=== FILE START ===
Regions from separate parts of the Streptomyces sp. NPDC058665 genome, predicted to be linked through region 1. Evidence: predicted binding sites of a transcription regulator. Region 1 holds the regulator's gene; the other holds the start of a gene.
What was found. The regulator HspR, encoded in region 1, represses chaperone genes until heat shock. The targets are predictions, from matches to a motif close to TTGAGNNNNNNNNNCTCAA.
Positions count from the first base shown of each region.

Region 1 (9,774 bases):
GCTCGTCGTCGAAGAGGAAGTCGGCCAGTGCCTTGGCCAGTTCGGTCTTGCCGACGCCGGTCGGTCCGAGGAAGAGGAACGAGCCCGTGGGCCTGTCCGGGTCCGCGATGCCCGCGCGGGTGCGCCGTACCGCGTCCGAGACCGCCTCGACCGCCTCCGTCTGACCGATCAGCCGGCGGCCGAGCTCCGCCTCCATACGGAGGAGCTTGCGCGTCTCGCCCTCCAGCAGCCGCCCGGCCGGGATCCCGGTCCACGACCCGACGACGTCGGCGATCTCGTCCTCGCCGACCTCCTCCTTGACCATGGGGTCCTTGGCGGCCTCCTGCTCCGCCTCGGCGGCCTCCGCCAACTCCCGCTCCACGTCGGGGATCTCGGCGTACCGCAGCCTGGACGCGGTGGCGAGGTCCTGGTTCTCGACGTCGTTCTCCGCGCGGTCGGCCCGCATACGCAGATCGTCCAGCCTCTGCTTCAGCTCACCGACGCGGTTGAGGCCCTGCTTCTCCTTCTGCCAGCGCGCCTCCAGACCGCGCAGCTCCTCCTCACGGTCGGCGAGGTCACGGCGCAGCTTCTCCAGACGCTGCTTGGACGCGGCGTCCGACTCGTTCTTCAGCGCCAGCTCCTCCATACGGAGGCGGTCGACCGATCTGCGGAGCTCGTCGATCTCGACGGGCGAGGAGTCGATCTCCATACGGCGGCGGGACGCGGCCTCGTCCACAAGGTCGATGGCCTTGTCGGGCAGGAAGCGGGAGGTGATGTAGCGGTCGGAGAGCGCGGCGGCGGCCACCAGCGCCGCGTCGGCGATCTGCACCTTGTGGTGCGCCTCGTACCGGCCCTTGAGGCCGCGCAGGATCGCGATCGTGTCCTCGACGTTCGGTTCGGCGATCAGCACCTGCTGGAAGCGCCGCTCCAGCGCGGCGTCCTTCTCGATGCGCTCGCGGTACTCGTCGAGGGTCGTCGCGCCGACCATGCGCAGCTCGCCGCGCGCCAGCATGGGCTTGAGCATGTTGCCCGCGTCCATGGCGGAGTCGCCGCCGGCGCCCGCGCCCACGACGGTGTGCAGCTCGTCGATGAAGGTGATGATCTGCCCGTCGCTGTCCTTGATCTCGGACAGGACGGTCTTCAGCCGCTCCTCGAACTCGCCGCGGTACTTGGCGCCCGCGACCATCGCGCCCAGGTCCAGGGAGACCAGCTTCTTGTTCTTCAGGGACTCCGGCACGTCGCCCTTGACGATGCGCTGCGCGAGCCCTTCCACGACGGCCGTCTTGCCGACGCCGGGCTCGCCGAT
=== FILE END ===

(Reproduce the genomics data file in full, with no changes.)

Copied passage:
Regions from separate parts of the Streptomyces sp. NPDC058665 genome, predicted to be linked through region 1. Evidence: predicted binding sites of a transcription regulator. Region 1 holds the regulator's gene; the other holds the start of a gene.
What was found. The regulator HspR, encoded in region 1, represses chaperone genes until heat shock. The targets are predictions, from matches to a motif close to TTGAGNNNNNNNNNCTCAA.
Positions count from the first base shown of each region.

Region 1 (9,774 bases):
GCTCGTCGTCGAAGAGGAAGTCGGCCAGTGCCTTGGCCAGTTCGGTCTTGCCGACGCCGGTCGGTCCGAGGAAGAGGAACGAGCCCGTGGGCCTGTCCGGGTCCGCGATGCCCGCGCGGGTGCGCCGTACCGCGTCCGAGACCGCCTCGACCGCCTCCGTCTGACCGATCAGCCGGCGGCCGAGCTCCGCCTCCATACGGAGGAGCTTGCGCGTCTCGCCCTCCAGCAGCCGCCCGGCCGGGATCCCGGTCCACGACCCGACGACGTCGGCGATCTCGTCCTCGCCGACCTCCTCCTTGACCATGGGGTCCTTGGCGGCCTCCTGCTCCGCCTCGGCGGCCTCCGCCAACTCCCGCTCCACGTCGGGGATCTCGGCGTACCGCAGCCTGGACGCGGTGGCGAGGTCCTGGTTCTCGACGTCGTTCTCCGCGCGGTCGGCCCGCATACGCAGATCGTCCAGCCTCTGCTTCAGCTCACCGACGCGGTTGAGGCCCTGCTTCTCCTTCTGCCAGCGCGCCTCCAGACCGCGCAGCTCCTCCTCACGGTCGGCGAGGTCACGGCGCAGCTTCTCCAGACGCTGCTTGGACGCGGCGTCCGACTCGTTCTTCAGCGCCAGCTCCTCCATACGGAGGCGGTCGACCGATCTGCGGAGCTCGTCGATCTCGACGGGCGAGGAGTCGATCTCCATACGGCGGCGGGACGCGGCCTCGTCCACAAGGTCGATGGCCTTGTCGGGCAGGAAGCGGGAGGTGATGTAGCGGTCGGAGAGCGCGGCGGCGGCCACCAGCGCCGCGTCGGCGATCTGCACCTTGTGGTGCGCCTCGTACCGGCCCTTGAGGCCGCGCAGGATCGCGATCGTGTCCTCGACGTTCGGTTCGGCGATCAGCACCTGCTGGAAGCGCCGCTCCAGCGCGGCGTCCTTCTCGATGCGCTCGCGGTACTCGTCGAGGGTCGTCGCGCCGACCATGCGCAGCTCGCCGCGCGCCAGCATGGGCTTGAGCATGTTGCCCGCGTCCATGGCGGAGTCGCCGCCGGCGCCCGCGCCCACGACGGTGTGCAGCTCGTCGATGAAGGTGATGATCTGCCCGTCGCTGTCCTTGATCTCGGACAGGACGGTCTTCAGCCGCTCCTCGAACTCGCCGCGGTACTTGGCGCCCGCGACCATCGCGCCCAGGTCCAGGGAGACCAGCTTCTTGTTCTTCAGGGACTCCGGCACGTCGCCCTTGACGATGCGCTGCGCGAGCCCTTCCACGACGGCCGTCTTGCCGACGCCGGGCTCGCCGAT